Why Small Business Should Be Paying Attention to Artificial Intelligence

Why Small Business Should Be Paying Attention to Artificial Intelligence

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Artificial intelligence (AI) is changing the face of business. No longer a futuristic concept, its impact is real. From tech giants like Google, Apple and Amazon to user-centric behemoths like Uber and Starbucks, everyone seems to be using AI technology to transform the customer experience (CX). But, it’s not just corporate giants that are deploying AI. Smaller organizations are following suit.

Across industries, small businesses are investigating how AI can help them drive down costs, better accommodate customers and remain competitive with their increasingly tech-driven peers. For small businesses unfamiliar with AI, the prospect of rolling it out can be daunting. But, by adopting a strategic approach, small businesses can get a head start on harnessing AI and reaping the benefits it offers.

Related: The Big Trends from Google I/O 2017

Applying AI: Learning from Starbucks

Starbucks is one notable example of an enterprise that’s embracing artificial intelligence to optimize its CX. At the end of January, the company announced that it would offer voice ordering capabilities via Alexa, Amazon’s cloud-based virtual assistant with a continuously expanding base of skills. Linking up with Amazon, the coffee giant created a new Alexa skill specifically geared toward ordering at Starbucks. The skill — called Starbucks Reorder — provides users with a voice-activated way to place their typical order (“Alexa, tell Starbucks to start my usual order.”) or check their card balance.

Currently in the beta phase, Starbucks’ evolving use of Alexa points to the experimental approach companies are willing to take when it comes to deploying AI. While big business use of AI is generating the most publicity, small businesses should also consider how they can leverage the technology to meet customer needs.

Related: 8 Companies Changing How Machine Learning Is Used

As customers become accustomed to AI-powered solutions like Starbucks’ Alexa offering, they’ll expect the same from their local businesses. Here are some proactive steps small organizations can take to lay the groundwork for business-applied AI:

Give AI a try in your personal life. 

Before deciding if AI is appropriate for their companies, small business owners should put on their consumer hats and use the technology outside of work. Test out Amazon Alexa or Google Home to determine what you like and dislike about the devices, and how your own customers might use similar technology to interact with your business. Brainstorm ways you could potentially weave AI into your company and weigh the pros and cons of implementing emerging tech.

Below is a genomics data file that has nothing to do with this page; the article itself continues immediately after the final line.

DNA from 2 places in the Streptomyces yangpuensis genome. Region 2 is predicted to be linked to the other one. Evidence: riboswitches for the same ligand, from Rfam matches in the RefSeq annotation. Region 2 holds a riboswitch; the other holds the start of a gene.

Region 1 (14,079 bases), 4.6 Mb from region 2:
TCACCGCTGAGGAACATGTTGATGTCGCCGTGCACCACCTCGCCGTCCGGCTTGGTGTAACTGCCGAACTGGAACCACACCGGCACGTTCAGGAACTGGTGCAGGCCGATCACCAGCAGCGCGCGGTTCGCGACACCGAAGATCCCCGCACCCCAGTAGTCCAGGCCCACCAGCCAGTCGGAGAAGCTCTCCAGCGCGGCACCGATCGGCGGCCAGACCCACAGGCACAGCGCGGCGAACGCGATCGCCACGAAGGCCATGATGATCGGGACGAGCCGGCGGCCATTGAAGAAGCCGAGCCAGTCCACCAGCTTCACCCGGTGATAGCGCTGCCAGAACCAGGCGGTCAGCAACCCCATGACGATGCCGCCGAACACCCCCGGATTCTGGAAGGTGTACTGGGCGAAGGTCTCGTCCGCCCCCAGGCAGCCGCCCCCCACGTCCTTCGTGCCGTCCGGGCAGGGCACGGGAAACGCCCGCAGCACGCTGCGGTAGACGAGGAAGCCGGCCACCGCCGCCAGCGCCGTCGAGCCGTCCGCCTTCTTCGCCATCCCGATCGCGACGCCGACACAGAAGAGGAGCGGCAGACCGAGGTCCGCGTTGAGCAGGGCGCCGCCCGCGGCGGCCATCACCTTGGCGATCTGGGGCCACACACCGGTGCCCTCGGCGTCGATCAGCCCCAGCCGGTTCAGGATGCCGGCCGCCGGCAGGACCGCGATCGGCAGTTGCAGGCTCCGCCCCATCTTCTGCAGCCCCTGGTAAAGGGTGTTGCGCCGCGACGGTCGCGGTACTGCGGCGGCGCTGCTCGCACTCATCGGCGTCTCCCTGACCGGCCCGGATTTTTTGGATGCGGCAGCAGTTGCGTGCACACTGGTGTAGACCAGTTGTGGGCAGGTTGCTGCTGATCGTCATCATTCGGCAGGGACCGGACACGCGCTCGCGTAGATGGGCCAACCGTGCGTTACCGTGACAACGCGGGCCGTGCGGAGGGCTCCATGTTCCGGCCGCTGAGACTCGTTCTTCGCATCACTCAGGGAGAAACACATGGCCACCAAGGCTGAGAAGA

Lay out business-specific AI goals. 

Small businesses shouldn’t approach AI without a set plan — it’s crucial to prioritize specific applications for artificial intelligence technology. For instance, if you run a clothing store, perhaps you’ll look into predictive analytics technology to reduce staffing inefficiencies. Alternately, if you own a restaurant, you may focus more on the potential of autonomous delivery vehicles. And if you’re a company with complicated accounting, you might look to ease the process with AI. By setting specific and highly focused goals, small businesses can more easily lay out a game plan to fulfill them.

Related: How to Learn Anything in the Age of AI

Get your IT capabilities up to speed.

As a November 2016 study on the mounting adoption of AI pointed out, difficulty tracking and making sense of data is one of the key roadblocks enterprises face when deploying artificial intelligence. Small businesses cannot benefit from AI if they lack the IT infrastructure to support it. Therefore, smaller organizations should begin their journey toward AI by adopting a modernized approach to IT — one that moves away from legacy on-premises solutions and toward cloud-powered resources that will be able to scale up as artificial intelligence technology is implemented.

Track the growth of AI.

Actively following the evolution of AI now will pay dividends in the long run. Even if your small business isn’t currently ready to deploy emerging AI tools, it’s important to keep a close eye on the market. That way, you’ll see when technologies emerge that may benefit your business — and you’ll be able to track the AI moves your competitors are making so you don’t fall behind.

As the examples set by companies like Starbucks illustrate, businesses are pursuing AI to optimize operations and improve the customer experience. By actively making an effort to learn about and embrace artificial intelligence, small businesses can prepare for a future powered by AI solutions.

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